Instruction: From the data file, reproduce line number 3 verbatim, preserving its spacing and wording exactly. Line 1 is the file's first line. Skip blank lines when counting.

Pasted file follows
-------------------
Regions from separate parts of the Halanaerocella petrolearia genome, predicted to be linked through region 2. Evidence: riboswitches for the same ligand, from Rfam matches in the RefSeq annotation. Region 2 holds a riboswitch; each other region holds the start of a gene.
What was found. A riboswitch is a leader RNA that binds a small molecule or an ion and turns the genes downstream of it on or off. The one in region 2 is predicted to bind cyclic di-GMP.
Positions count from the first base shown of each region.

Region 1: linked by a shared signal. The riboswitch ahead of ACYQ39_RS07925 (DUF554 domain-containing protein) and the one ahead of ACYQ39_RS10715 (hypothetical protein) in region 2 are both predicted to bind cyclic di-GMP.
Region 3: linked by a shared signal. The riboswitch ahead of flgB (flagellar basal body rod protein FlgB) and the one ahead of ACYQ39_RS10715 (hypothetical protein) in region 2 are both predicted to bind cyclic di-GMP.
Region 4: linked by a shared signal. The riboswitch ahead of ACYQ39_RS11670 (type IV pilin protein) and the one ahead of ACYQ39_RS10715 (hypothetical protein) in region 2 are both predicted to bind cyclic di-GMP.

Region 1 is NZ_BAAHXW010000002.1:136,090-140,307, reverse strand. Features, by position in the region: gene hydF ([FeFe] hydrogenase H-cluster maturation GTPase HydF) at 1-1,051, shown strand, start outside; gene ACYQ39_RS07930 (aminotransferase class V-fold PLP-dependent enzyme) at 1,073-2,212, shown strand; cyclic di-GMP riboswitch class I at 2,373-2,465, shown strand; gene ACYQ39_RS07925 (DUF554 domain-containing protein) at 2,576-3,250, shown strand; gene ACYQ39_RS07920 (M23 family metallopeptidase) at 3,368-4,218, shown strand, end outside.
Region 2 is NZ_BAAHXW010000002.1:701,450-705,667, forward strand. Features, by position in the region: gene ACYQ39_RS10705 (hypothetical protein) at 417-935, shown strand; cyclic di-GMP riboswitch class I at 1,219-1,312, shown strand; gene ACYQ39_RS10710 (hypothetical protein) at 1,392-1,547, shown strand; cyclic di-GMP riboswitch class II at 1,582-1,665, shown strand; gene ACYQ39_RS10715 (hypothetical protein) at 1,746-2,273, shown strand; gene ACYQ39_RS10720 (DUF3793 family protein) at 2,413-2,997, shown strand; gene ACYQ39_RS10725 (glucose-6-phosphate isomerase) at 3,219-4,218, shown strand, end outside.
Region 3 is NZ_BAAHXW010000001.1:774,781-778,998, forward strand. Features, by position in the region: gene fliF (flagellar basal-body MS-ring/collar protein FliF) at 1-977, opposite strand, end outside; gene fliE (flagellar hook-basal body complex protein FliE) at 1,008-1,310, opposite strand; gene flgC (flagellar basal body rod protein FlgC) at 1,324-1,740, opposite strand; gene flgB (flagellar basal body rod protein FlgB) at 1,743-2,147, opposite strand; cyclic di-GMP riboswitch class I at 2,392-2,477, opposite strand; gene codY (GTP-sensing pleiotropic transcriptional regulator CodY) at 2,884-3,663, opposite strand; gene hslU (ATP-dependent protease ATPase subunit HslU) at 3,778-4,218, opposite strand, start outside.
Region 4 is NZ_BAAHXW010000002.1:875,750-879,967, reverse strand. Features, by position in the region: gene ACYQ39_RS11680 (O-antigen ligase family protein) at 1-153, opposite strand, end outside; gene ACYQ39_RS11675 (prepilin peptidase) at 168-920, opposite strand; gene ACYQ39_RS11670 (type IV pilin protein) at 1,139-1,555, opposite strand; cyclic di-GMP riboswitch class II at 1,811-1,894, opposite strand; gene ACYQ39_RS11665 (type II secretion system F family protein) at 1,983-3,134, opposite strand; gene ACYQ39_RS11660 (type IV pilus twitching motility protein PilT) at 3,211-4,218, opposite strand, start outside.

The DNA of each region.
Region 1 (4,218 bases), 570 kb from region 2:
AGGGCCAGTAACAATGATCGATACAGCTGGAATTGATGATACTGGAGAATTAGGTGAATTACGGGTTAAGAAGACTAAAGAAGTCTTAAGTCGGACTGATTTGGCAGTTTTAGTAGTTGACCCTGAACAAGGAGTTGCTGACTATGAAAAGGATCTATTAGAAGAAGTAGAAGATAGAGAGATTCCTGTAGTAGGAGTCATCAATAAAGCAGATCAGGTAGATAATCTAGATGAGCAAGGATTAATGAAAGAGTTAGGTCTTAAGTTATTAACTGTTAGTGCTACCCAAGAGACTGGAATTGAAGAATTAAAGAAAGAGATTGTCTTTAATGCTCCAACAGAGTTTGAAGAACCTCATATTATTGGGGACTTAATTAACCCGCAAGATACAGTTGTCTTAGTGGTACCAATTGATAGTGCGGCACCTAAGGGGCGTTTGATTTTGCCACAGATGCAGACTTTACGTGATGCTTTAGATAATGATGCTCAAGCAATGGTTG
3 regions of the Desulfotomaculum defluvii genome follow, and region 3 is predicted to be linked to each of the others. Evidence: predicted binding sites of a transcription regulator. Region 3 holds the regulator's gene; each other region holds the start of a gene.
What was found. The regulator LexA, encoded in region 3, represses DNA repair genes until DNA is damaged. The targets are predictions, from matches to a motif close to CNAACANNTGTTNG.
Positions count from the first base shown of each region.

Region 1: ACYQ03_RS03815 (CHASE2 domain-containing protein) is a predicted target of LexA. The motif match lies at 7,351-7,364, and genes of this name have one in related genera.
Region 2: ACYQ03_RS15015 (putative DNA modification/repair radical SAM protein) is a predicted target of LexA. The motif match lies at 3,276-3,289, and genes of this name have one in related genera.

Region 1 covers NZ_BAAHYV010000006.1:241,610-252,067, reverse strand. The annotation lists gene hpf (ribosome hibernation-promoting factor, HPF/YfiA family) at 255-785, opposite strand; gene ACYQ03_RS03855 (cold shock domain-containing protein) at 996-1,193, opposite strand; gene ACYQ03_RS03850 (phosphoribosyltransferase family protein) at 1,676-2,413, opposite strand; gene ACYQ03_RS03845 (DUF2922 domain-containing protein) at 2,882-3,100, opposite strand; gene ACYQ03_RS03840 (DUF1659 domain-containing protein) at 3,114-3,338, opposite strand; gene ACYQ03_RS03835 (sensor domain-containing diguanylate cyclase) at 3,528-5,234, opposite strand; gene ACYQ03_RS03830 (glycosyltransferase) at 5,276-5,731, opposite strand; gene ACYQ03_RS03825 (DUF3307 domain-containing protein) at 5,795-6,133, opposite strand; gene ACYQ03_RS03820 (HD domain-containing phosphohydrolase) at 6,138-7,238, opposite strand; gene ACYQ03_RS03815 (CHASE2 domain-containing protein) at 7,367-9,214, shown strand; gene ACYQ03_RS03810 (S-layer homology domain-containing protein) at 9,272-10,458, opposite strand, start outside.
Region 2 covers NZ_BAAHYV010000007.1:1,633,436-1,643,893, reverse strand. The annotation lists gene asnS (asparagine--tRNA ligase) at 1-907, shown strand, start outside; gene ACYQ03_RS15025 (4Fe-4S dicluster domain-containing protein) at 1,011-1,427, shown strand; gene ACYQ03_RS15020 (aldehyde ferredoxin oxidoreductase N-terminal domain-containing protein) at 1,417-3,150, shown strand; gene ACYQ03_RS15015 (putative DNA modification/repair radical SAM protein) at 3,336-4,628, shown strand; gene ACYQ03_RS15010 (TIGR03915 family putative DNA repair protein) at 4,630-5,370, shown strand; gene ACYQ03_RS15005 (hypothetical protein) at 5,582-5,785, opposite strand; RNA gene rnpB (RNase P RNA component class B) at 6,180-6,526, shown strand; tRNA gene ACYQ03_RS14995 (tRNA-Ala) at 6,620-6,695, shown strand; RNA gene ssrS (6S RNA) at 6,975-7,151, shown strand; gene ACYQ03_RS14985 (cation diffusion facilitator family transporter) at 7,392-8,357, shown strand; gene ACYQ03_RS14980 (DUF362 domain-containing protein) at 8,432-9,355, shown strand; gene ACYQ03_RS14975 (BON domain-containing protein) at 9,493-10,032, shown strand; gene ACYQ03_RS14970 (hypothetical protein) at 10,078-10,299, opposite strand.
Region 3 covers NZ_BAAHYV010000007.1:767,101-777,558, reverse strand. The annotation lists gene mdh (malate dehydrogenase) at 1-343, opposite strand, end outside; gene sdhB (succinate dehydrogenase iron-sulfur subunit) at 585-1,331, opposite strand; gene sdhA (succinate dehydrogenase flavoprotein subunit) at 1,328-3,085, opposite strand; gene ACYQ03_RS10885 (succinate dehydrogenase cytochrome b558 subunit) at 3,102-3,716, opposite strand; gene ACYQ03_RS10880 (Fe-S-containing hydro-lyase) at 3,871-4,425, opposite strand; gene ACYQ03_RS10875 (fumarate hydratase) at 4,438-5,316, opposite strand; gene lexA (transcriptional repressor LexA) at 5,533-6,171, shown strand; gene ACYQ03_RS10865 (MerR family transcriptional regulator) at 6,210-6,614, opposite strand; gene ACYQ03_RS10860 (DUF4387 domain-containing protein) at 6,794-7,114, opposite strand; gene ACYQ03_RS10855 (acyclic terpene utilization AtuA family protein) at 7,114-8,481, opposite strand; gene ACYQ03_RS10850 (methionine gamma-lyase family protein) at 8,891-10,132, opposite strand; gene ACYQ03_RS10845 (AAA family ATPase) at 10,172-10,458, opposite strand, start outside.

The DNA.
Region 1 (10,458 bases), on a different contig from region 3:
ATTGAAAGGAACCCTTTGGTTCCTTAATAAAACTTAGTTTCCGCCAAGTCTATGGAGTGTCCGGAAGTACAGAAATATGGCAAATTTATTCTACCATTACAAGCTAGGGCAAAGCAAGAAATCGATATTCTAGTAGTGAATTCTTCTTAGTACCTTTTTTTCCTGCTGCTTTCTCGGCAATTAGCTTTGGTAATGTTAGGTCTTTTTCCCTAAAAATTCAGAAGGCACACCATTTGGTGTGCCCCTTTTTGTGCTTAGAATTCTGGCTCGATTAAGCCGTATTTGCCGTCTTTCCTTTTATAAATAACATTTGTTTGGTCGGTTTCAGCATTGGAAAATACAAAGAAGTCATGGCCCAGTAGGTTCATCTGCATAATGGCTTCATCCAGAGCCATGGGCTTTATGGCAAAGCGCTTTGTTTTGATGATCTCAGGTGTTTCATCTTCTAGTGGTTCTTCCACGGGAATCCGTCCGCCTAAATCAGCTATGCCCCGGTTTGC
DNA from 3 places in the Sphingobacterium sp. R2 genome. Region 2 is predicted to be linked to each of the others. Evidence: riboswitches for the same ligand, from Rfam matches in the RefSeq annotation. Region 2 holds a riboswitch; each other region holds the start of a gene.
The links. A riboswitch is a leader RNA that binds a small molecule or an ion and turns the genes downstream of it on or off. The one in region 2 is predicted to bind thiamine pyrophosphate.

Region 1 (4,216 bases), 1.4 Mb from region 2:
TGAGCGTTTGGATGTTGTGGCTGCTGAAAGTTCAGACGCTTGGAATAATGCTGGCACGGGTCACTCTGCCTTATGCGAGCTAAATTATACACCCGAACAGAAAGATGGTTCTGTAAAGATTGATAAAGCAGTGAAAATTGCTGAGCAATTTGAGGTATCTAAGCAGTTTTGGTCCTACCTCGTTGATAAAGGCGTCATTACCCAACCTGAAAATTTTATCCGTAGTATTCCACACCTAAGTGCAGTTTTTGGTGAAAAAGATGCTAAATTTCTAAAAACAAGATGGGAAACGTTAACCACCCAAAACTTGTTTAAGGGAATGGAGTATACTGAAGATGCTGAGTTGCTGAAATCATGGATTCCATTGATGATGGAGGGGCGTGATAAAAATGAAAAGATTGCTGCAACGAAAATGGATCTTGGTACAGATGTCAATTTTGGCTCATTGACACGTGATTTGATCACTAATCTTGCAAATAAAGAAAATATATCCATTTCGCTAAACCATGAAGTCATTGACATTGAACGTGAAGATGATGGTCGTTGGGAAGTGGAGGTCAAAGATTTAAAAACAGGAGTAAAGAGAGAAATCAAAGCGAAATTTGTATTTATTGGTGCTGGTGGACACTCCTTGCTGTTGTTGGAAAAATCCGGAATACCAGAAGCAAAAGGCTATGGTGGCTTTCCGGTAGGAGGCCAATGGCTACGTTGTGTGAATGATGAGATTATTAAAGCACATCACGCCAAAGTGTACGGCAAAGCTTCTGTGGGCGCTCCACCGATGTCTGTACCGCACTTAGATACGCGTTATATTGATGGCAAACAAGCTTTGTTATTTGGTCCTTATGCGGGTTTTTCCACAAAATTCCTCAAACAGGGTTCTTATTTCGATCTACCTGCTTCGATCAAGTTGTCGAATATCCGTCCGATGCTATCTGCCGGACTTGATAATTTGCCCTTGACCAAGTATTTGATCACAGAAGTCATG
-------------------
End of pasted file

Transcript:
Positions count from the first base shown of each region.